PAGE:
The first method, involving Figure 1, the Diverse Work Group model, the authors illustrate a 3-phased developmental process for focal individuals (women and racial minorities), beginning with cognitive, then behavioral, and lastly, their outcomes. “When a work group is formed, its members will engage in social comparison and categorization processes that shape their role expectations (949).” Each individual possesses a self-identity which is based on their social and gender categories. They also have a personal identity which is based on their personal attributes, which is generally their salient features as perceived by others. By salient features, they specifically refer to those perceivable physical characteristics that project either their gender or racioethnicity.

Research proves that salient features such as race and gender are automatically categorized by others, and function as the primary fields of categorization. As women and racial minorities enter groups, categorization of the focal individual is centered around the social dimensions of traits and behaviors. These social expectations are unconsciously imposed upon the focal individual, slowly persuading the individual to adopt those role expectations. These cognitive processes include all social expectations, namely; stereotypes, judgments, biases, and negative expectations, all of which orient dominant members to unconsciously assign low status to women and racial minorities, and consequentially, empowering white males.

Recent research also suggests a positive correlation between interactions of demographic similarity and task competence. However, “the focal woman or person of color may develop negative expectations regarding his or her own group role (950).” Once women and racial minorities internalize the negative expectations, they begin to doubt their own capabilities and competency, reinforcing the negative racial and gender stereotypes. This phenomenon is also cited in Anna Fels article, Do Women Lack Ambition? where she discusses the effects of ambition, mastery, and recognition. In this article, Fels underlines the significance of women receiving less recognition, and thus, losing the ambition to master an art or skill, and finally, losing all ambition for success, withdrawing from group decision making and tasks.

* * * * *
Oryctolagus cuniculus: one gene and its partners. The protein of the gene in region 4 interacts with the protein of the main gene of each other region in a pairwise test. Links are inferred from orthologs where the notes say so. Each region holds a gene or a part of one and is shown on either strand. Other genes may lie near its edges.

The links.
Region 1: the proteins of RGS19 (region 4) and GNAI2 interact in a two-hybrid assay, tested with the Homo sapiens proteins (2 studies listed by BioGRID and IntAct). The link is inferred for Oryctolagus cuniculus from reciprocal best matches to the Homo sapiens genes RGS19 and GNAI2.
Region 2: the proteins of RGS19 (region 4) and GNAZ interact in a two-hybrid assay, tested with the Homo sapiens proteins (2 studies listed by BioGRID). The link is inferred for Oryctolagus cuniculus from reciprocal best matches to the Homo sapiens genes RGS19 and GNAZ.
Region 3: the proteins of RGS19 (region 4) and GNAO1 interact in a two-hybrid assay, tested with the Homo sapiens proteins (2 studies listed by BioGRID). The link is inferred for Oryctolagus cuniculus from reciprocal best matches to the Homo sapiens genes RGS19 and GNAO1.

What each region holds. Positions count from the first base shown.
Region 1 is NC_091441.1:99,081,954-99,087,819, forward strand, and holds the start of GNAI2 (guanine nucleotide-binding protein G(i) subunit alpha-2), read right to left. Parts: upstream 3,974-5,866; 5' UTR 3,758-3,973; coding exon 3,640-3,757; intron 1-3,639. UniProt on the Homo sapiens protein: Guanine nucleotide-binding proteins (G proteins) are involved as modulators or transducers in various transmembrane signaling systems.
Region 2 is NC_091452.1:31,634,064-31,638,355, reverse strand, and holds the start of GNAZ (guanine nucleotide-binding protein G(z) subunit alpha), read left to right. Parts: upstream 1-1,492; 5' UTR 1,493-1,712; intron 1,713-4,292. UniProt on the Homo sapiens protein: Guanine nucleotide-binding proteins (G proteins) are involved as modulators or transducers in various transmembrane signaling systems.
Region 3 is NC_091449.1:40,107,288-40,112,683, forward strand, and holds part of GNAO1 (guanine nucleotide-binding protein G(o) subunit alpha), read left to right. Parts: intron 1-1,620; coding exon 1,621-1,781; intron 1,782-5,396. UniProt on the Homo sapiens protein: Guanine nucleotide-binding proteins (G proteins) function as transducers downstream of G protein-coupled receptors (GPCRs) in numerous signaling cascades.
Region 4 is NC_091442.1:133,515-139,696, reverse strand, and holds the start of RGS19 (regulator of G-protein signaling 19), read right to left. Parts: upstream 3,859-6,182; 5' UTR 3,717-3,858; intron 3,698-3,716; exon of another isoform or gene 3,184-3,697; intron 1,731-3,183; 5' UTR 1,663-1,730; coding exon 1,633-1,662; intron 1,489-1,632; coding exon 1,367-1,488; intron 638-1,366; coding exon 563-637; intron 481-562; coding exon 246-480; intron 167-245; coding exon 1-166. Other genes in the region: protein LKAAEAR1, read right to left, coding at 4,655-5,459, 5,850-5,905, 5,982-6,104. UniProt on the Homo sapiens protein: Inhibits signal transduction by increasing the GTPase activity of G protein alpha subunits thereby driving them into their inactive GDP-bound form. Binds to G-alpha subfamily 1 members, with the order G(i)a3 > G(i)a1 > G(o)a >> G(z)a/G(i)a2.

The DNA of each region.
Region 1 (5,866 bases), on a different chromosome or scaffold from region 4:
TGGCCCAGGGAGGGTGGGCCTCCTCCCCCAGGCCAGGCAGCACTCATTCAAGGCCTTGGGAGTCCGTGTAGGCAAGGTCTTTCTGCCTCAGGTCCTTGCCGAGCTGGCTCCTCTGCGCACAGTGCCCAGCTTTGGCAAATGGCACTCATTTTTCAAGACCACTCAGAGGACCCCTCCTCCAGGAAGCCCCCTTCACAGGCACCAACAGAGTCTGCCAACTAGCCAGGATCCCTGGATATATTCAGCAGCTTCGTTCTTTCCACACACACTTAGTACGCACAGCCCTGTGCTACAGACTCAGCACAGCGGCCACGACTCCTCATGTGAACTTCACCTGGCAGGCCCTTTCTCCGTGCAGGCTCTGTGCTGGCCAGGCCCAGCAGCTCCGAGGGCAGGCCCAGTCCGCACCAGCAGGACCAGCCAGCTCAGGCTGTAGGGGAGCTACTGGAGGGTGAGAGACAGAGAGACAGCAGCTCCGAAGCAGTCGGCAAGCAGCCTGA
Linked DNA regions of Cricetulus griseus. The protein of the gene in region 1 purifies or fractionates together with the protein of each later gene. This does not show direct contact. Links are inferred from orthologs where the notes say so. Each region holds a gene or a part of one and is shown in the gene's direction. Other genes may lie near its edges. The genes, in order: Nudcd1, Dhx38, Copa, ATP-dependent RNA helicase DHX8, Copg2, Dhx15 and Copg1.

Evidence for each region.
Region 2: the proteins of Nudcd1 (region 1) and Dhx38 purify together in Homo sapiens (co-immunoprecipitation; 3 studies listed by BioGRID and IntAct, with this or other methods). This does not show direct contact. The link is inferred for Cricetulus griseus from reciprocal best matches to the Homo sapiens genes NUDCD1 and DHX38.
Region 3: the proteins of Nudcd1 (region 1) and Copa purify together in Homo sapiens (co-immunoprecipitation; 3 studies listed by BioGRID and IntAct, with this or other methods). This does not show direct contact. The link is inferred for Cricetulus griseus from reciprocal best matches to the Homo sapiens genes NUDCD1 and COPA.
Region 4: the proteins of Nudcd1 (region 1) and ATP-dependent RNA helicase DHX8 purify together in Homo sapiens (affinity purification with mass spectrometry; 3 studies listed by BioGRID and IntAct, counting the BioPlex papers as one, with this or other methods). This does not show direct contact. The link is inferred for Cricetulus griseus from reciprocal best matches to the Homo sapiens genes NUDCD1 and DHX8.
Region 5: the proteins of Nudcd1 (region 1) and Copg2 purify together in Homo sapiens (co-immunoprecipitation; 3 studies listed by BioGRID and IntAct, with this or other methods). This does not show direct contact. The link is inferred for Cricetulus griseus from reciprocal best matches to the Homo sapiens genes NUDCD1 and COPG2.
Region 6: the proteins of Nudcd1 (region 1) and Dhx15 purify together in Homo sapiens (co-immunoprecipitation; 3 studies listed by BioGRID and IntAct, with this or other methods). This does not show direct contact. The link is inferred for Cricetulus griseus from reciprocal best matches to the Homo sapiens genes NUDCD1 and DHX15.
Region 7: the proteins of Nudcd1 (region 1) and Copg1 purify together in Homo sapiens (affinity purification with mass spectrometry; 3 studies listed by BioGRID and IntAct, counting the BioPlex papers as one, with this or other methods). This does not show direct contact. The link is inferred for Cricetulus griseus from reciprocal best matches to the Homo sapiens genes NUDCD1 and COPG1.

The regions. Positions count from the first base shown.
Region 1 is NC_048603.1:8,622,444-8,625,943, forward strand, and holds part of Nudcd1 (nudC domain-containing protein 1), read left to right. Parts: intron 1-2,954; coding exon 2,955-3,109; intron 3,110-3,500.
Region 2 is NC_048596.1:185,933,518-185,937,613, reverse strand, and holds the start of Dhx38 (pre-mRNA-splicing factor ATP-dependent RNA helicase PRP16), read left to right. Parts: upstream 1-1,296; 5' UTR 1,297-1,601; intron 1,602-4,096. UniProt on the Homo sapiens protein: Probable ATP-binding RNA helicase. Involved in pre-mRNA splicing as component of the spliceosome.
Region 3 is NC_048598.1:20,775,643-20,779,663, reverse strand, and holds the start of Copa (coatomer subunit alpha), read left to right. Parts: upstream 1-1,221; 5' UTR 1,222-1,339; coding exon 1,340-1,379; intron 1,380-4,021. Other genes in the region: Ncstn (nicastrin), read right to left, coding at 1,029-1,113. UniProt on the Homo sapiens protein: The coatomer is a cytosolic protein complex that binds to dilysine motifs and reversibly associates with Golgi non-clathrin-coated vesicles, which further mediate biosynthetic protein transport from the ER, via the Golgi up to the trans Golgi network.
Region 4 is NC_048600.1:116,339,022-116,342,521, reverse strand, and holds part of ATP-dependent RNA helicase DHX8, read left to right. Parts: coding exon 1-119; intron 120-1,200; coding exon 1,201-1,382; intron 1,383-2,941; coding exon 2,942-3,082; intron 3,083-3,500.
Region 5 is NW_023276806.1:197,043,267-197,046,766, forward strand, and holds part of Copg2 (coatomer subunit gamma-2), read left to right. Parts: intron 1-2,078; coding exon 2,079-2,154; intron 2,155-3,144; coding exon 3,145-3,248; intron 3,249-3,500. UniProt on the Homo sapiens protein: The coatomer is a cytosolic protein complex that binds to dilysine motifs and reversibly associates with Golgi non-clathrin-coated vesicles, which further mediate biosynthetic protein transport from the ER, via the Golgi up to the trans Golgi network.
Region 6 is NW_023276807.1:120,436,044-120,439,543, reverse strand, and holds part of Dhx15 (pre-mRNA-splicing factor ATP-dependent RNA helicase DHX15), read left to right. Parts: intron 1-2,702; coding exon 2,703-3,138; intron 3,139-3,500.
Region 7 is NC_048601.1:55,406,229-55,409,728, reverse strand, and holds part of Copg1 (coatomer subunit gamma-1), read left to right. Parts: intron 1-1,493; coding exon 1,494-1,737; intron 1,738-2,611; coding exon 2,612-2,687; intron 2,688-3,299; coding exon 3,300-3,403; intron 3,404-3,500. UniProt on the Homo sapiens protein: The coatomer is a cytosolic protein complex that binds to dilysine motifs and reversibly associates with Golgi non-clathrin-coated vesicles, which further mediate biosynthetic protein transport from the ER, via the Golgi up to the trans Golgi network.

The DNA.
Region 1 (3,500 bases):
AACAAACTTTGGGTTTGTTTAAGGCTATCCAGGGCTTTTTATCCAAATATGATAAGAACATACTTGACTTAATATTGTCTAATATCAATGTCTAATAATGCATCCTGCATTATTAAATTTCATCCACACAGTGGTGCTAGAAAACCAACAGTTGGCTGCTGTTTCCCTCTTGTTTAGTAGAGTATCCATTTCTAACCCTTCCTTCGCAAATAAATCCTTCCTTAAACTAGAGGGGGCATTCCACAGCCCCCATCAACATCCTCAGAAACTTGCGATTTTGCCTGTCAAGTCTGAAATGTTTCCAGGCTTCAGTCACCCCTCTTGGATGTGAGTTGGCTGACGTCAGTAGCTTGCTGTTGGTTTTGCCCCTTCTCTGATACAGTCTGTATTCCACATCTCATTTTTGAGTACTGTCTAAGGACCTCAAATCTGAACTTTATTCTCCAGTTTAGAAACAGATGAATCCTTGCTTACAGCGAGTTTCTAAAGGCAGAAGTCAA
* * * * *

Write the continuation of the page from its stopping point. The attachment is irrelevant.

As women and racial minorities withdraw from groups and decision making processes, they also begin to limit their own capacities. “Women and people of color may experience limited opportunities to develop their task skills, which further reinforces their self-doubts (950),” causing majority group members to be less attracted to that gender or racioethnic group and any remaining dissimilar others. According to James Elliot and Ryan Smith’s Race, Gender, and Workplace Power, they discuss homosocial reproduction, the desire to promote and work with members most similar to the majority, as a primary cause to workplace disparities. As long as homosocial reproduction is being practiced, women and racial minorities may not be a beneficiary, thus requiring focal individuals to maintain strong self and social identities in the workplace. Through this vehicle, women and racial minorities will maintain their ambition, mastery, and will receive the necessary amounts of recognition to push for continued success.

The second phase of Figure 1 are the behavioral processes, which focus on the behavioral interactions between focal individuals and the group. The authors divided these interactions into two different exchanges, instrumental and social. “Instrumental exchange refers to the quality of the task-related interchange between the focal individual and the group. Social exchange refers to the quality of the social interchange between the individual and the group, including the extent to which an individual offers social support to others as well as the degree to which this behavior is reciprocated (951).” These exchanges are the basis for Figure 2, the patterns of exchange for outgroup members.